Forever indebted

Pakistan appears to have fallen into a debt trap

Editorial February 10, 2017
China's President Xi Jinping (R) shakes hands with Pakistan's Prime Minister Nawaz Sharif at their family photo session prior to the Dialogue On Strengthening Connectivity Partnership at the Diaoyutai State Guesthouse in Beijing November 8, 2014. PHOTO: REUTERS

The decision to borrow $600 million from the Chinese in order to bolster our shrinking forex reserves does nothing to dispel the impression that Pakistan is forever at the side of the road begging bowl extended. Twice in the last three years the Nawaz Sharif government has gone to an allied country in search of forex support. The last time it was the Kingdom of Saudi Arabia that stepped up to the plate with a gift — not a loan — of $1.5 billion paid in two installments in 2014. However, there are no free lunches with the Chinese and the loan is provided on a commercial basis over three years at a rate of 3.1 per cent and 3.2 per cent interest. The Chinese have already lent $700 million in support for balance of payments in the last fiscal year.

Pakistan appears to have fallen into a debt trap. Total debts and liabilities rose to Rs22.5 trillion in the last fiscal year which was an increase of over Rs2.6 trillion on the year before. When considered against the total size of the economy our liabilities have increased by 3.7 per cent of GDP to an eye-watering 75.9 per cent — where around 50 per cent is considered sustainable for a developing nation.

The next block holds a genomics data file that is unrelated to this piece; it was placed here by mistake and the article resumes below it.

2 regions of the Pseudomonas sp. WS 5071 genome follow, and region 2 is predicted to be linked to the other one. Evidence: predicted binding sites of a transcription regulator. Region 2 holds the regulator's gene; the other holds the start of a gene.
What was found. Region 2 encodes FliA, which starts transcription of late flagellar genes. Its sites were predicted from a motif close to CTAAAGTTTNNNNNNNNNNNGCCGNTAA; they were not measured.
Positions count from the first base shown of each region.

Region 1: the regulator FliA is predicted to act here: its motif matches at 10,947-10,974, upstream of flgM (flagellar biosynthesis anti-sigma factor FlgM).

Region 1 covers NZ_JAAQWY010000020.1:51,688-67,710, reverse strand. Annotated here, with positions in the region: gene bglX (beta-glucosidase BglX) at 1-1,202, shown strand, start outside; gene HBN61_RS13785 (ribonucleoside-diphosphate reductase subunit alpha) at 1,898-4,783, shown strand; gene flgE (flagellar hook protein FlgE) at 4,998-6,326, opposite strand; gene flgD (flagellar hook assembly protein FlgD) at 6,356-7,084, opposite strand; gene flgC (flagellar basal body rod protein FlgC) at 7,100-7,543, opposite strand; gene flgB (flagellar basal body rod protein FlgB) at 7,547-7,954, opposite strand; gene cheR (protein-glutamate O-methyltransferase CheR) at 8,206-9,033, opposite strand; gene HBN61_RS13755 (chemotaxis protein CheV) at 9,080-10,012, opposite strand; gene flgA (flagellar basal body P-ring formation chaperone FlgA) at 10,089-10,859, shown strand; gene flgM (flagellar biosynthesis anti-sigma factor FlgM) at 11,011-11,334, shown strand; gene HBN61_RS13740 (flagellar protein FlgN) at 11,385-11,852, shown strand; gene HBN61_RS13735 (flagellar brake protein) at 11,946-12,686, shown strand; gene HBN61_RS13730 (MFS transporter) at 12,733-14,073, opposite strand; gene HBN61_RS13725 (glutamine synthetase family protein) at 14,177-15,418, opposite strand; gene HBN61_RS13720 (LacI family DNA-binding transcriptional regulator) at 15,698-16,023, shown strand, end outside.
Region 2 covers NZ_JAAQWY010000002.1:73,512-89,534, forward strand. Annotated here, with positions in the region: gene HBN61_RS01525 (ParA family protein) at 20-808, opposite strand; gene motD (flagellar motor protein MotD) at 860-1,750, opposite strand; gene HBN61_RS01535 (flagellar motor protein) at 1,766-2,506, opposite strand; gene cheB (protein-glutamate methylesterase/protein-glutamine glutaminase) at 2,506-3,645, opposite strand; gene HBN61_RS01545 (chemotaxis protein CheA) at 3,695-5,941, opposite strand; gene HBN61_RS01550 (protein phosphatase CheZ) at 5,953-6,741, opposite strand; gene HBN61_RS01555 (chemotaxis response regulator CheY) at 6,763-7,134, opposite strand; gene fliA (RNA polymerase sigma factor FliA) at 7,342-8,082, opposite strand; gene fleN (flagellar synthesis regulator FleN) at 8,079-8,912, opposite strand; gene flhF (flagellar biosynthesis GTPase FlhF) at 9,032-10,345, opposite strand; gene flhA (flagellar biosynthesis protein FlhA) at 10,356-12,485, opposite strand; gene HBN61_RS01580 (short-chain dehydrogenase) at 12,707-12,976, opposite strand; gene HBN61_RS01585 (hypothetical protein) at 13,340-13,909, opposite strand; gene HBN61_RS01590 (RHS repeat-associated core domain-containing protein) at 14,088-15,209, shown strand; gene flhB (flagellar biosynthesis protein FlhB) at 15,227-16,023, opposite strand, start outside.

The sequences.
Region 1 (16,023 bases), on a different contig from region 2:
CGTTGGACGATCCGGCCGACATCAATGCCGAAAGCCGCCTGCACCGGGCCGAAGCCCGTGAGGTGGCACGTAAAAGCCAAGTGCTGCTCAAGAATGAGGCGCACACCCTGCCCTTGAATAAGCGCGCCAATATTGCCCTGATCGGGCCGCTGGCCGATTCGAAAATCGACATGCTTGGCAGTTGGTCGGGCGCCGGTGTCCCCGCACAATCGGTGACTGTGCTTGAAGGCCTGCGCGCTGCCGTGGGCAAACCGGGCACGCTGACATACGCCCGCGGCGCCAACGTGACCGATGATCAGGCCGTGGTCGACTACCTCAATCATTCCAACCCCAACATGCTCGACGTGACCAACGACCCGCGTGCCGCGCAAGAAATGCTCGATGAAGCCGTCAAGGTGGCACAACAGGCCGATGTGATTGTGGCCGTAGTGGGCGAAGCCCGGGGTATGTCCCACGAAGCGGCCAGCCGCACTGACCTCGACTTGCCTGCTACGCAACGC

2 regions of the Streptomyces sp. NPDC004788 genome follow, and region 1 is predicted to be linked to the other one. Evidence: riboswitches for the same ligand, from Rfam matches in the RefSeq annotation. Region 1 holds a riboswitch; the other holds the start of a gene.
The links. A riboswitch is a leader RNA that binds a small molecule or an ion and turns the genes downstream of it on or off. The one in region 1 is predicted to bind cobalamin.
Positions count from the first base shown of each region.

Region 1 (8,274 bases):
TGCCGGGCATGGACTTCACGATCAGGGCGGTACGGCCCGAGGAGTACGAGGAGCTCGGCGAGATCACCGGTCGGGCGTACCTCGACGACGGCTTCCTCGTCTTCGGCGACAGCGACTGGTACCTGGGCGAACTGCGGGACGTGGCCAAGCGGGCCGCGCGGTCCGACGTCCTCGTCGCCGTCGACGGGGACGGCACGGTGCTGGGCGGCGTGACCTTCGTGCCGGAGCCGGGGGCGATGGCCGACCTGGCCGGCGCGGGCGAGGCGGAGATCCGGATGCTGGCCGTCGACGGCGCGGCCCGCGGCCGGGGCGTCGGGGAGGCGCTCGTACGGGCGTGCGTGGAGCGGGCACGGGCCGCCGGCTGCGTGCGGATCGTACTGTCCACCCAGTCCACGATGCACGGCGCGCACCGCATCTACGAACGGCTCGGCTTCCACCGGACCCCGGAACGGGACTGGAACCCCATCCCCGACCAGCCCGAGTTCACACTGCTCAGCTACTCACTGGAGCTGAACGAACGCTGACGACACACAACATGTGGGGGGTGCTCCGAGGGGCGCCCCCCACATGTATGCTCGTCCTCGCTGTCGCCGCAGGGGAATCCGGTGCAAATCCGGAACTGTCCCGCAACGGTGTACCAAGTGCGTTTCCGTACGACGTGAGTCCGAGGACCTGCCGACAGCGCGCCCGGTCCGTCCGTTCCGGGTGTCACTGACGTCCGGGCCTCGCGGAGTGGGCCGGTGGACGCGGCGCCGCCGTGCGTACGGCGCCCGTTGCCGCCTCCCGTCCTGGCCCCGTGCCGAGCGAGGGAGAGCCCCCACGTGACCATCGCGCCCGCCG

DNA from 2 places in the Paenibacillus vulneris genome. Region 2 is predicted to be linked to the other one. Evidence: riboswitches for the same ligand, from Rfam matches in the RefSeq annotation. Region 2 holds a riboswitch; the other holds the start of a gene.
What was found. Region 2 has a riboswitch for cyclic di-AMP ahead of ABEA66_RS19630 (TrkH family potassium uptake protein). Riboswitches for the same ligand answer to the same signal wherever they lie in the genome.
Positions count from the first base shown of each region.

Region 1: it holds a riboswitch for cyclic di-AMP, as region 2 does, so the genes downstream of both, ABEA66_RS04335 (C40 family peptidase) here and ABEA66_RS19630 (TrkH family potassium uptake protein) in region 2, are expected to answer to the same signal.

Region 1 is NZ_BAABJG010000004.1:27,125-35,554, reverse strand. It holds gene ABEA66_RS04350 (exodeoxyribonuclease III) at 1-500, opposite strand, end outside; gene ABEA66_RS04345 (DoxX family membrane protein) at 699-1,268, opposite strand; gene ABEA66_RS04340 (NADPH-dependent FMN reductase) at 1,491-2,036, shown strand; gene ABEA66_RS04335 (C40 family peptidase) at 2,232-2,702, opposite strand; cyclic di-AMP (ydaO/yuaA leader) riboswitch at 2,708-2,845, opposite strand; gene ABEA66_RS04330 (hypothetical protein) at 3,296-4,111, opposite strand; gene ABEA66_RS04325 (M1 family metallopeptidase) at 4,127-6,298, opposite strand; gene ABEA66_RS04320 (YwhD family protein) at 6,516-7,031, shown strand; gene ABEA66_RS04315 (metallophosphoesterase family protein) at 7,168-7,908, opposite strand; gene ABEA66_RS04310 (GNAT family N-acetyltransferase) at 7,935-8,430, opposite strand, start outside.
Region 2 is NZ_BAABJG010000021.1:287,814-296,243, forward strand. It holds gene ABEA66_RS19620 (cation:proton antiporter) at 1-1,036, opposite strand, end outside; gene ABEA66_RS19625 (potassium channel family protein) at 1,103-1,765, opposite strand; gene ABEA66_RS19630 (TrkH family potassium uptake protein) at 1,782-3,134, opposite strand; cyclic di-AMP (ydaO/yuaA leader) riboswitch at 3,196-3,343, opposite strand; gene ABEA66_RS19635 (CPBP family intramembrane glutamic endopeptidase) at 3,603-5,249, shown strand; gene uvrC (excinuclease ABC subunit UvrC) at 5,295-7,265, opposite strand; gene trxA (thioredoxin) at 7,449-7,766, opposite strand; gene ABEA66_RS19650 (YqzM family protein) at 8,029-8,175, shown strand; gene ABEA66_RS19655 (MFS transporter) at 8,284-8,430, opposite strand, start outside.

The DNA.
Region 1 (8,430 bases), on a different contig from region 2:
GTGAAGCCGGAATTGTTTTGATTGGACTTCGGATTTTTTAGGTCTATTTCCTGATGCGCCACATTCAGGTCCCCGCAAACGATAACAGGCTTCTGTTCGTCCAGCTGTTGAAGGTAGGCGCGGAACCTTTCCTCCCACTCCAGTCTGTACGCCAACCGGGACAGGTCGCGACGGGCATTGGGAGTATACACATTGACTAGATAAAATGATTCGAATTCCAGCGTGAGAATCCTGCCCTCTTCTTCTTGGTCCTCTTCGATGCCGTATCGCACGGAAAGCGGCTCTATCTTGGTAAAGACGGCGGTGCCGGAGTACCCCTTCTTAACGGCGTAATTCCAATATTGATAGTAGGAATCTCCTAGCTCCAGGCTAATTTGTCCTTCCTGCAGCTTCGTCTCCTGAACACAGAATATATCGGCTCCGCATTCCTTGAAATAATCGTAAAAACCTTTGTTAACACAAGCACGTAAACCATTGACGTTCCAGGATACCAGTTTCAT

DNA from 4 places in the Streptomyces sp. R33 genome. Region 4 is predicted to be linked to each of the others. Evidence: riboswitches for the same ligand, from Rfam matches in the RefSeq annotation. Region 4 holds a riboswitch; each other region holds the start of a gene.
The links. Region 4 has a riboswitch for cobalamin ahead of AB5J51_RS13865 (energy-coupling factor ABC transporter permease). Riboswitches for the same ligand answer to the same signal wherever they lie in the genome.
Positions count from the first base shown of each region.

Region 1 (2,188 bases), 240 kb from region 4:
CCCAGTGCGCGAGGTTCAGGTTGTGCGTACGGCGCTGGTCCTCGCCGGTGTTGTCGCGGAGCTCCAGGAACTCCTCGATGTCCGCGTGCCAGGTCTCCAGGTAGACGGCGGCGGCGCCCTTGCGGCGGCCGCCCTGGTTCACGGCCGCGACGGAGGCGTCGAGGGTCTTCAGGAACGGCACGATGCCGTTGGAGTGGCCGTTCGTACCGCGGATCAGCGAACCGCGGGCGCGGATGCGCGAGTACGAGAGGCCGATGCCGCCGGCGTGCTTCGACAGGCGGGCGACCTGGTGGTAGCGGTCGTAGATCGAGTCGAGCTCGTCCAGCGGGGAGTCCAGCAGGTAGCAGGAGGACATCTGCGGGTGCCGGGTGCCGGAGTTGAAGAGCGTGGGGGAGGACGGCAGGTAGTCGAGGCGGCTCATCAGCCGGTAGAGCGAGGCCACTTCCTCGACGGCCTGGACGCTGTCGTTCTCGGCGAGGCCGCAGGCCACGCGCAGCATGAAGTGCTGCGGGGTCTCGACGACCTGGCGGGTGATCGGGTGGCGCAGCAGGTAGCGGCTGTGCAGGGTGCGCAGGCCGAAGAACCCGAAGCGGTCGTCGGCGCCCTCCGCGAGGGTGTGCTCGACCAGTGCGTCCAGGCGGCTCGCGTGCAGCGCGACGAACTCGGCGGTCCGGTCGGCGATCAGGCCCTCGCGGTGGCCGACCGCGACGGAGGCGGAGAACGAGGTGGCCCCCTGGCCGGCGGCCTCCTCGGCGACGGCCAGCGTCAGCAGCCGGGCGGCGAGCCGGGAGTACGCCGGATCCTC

The exchequer and the finance minister are forced to borrow to sustain budgetary needs for no other reason than that the government has been unwilling or unable and probably a combination of both to broaden an extremely narrow tax base. This is a failure that locks the national finances into a version of the circular debt that plagues the power sector; and from which recovery or retirement of the debts is difficult.

The maintenance of forex reserves has been almost exclusively by foreign loans in the last three years. The government has not attracted much by way of foreign investment and exports have declined as have overseas remittances which have been long the safety cushion. Complex economic formulae aside, rocket science is not needed to deduce that it is not possible to borrow one’s way out of debt. The taxation elephant in the room cannot be ignored forever.

Published in The Express Tribune, February 11th, 2017.

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nadeem ansari | 7 years ago | Reply It is not too late. Let us bury the hatchet. Send Pak army to barracks. We Indians do not want war. Live and let live.
Rahul | 7 years ago | Reply The Chinese constructed Ports, Airports and Highways in Sri Lanka which are largely unused while Sri Lanka is using 90 % of its revenue for Debt servicing.
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